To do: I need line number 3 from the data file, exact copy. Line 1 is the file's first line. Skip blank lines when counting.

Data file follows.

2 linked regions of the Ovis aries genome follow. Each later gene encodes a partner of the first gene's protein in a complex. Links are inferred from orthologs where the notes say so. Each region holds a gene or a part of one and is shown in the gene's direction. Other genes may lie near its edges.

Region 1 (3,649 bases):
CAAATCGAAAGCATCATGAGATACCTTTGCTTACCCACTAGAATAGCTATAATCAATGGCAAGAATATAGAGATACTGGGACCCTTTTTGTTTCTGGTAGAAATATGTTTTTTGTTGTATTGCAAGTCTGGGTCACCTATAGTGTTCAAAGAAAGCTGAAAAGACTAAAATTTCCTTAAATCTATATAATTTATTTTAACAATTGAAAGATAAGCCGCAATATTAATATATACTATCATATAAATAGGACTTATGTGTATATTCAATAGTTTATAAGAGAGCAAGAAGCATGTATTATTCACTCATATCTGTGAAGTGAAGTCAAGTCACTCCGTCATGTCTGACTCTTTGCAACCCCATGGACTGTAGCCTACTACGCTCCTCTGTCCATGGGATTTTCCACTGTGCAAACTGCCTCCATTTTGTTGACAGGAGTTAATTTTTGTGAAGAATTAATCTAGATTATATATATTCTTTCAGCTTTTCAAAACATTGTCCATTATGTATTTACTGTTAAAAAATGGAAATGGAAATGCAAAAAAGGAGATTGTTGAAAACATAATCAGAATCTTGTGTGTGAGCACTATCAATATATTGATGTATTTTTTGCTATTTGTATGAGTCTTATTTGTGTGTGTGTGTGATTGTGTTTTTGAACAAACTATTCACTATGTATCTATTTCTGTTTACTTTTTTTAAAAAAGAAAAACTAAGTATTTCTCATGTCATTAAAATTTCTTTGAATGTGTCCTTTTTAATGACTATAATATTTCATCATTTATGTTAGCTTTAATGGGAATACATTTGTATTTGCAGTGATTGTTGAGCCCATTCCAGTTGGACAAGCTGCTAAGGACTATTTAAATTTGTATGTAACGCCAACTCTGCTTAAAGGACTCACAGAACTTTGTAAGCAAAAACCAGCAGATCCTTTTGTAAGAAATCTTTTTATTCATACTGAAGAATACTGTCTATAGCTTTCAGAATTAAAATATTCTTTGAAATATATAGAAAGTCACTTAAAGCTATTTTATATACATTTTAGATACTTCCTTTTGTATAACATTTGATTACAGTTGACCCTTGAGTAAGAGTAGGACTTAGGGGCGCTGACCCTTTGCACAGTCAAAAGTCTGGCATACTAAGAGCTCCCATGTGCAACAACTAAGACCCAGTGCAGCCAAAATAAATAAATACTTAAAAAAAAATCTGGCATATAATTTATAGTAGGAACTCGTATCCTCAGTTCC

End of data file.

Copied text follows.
CAAATCGAAAGCATCATGAGATACCTTTGCTTACCCACTAGAATAGCTATAATCAATGGCAAGAATATAGAGATACTGGGACCCTTTTTGTTTCTGGTAGAAATATGTTTTTTGTTGTATTGCAAGTCTGGGTCACCTATAGTGTTCAAAGAAAGCTGAAAAGACTAAAATTTCCTTAAATCTATATAATTTATTTTAACAATTGAAAGATAAGCCGCAATATTAATATATACTATCATATAAATAGGACTTATGTGTATATTCAATAGTTTATAAGAGAGCAAGAAGCATGTATTATTCACTCATATCTGTGAAGTGAAGTCAAGTCACTCCGTCATGTCTGACTCTTTGCAACCCCATGGACTGTAGCCTACTACGCTCCTCTGTCCATGGGATTTTCCACTGTGCAAACTGCCTCCATTTTGTTGACAGGAGTTAATTTTTGTGAAGAATTAATCTAGATTATATATATTCTTTCAGCTTTTCAAAACATTGTCCATTATGTATTTACTGTTAAAAAATGGAAATGGAAATGCAAAAAAGGAGATTGTTGAAAACATAATCAGAATCTTGTGTGTGAGCACTATCAATATATTGATGTATTTTTTGCTATTTGTATGAGTCTTATTTGTGTGTGTGTGTGATTGTGTTTTTGAACAAACTATTCACTATGTATCTATTTCTGTTTACTTTTTTTAAAAAAGAAAAACTAAGTATTTCTCATGTCATTAAAATTTCTTTGAATGTGTCCTTTTTAATGACTATAATATTTCATCATTTATGTTAGCTTTAATGGGAATACATTTGTATTTGCAGTGATTGTTGAGCCCATTCCAGTTGGACAAGCTGCTAAGGACTATTTAAATTTGTATGTAACGCCAACTCTGCTTAAAGGACTCACAGAACTTTGTAAGCAAAAACCAGCAGATCCTTTTGTAAGAAATCTTTTTATTCATACTGAAGAATACTGTCTATAGCTTTCAGAATTAAAATATTCTTTGAAATATATAGAAAGTCACTTAAAGCTATTTTATATACATTTTAGATACTTCCTTTTGTATAACATTTGATTACAGTTGACCCTTGAGTAAGAGTAGGACTTAGGGGCGCTGACCCTTTGCACAGTCAAAAGTCTGGCATACTAAGAGCTCCCATGTGCAACAACTAAGACCCAGTGCAGCCAAAATAAATAAATACTTAAAAAAAAATCTGGCATATAATTTATAGTAGGAACTCGTATCCTCAGTTCC